I was flabbergasted. And could only come up with, "If it were boring, I couldn't write about it. I have to find the interesting parts to share with you."

I agree with what others have said -- history is people and their actions and the consequences of those actions. (History is also always written by the victors, so the perception of history keeps changing.)

What I really find objectionable is people who condemn historical people and actions because they judge history by modern standards. (Through a static framework.) But by the standards of those long-ago times, most people who lived then thought they were moral people.

I'm thinking that it's because many modern people do not know or understand history that they think life long ago was exactly like today.

-wendieO

Don Brown said...

Richard, Let me be direct:
The assertion that multiculturalism, environmentalism, and feminism are "fundamentally anti-American or Anti-Western" is a paranoid screed from the historically ignorant.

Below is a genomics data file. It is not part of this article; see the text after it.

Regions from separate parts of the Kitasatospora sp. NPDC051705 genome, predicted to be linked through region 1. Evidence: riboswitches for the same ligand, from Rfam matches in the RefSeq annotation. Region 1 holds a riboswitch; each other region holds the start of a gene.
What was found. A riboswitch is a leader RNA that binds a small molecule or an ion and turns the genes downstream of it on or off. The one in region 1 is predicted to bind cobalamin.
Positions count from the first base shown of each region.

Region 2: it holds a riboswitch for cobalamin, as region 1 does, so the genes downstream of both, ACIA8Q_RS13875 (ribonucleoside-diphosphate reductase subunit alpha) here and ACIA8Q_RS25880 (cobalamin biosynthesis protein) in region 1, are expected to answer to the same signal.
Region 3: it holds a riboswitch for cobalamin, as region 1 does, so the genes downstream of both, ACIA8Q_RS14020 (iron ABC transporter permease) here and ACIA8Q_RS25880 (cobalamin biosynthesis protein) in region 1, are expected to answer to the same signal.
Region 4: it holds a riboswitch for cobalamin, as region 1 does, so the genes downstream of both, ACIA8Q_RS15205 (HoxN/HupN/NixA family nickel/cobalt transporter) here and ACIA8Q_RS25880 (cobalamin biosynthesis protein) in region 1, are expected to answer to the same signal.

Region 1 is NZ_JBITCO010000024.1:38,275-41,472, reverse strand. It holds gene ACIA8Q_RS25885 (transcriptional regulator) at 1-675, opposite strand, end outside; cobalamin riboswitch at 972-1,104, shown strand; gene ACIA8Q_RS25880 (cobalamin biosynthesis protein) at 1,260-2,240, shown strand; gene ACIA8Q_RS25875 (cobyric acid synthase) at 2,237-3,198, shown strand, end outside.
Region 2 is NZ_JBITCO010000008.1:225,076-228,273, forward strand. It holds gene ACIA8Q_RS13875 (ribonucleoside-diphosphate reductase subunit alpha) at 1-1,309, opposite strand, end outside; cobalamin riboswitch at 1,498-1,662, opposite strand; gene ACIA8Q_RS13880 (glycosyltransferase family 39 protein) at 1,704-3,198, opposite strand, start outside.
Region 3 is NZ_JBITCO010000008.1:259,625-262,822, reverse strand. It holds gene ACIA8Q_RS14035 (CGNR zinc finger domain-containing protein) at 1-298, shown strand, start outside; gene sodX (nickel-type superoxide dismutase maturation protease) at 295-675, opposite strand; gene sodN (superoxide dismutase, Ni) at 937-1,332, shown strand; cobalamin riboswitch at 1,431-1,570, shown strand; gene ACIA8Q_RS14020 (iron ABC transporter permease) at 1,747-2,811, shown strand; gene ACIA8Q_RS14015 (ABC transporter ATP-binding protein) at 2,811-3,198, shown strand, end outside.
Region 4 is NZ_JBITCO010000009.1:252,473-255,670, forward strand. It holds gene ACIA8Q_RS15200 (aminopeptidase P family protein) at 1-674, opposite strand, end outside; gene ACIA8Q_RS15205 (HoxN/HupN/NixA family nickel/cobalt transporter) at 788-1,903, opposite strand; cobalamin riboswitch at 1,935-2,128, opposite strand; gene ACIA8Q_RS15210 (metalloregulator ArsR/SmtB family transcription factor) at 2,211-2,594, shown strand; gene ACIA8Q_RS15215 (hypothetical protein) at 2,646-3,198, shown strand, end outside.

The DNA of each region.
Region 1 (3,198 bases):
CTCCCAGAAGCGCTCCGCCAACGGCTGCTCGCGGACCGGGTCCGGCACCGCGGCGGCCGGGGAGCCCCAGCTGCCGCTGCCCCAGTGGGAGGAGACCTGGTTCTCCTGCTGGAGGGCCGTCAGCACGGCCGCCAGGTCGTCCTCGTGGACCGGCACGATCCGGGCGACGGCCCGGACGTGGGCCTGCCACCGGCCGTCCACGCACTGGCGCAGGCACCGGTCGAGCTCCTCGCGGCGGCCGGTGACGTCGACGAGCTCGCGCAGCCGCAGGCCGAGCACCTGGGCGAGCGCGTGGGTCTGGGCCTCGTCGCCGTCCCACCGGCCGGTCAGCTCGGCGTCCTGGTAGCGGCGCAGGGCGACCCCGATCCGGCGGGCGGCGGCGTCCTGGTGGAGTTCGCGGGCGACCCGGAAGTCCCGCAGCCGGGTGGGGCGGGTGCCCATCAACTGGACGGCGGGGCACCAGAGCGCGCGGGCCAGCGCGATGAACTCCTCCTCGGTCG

Richard said...

Don, the evidence abounds.

One interesting read on the matter is "Vindicating the Fathers", which shows how multiculturalists and feminists have introduced muddled misinterpretations of American principles.

Environmentalism is a religion with no justification in science. I am a research biologist and have been following the 'cause' ever since I read Silent Spring in the 1970s. We still have robins in suburbia, long after her prediction they would be all gone by 1985. Paul Erlich's prediction of world starvation by the same year is equally false. Nonetheless revised versions of these scares are repeated endlessly. Anthropogenic Global Warming is an egregious scam with its proponents encouraging governments to further curtail individual rights on a grand scale. The list goes on. In 200 years history will show this to be a bizarre age of chicken littles --unless they have their way and plunge everyone 'back' to a new Dark Ages, just as a certain earlier set of religious beliefs did in the first Dark Ages.

Don Brown said...

Richard,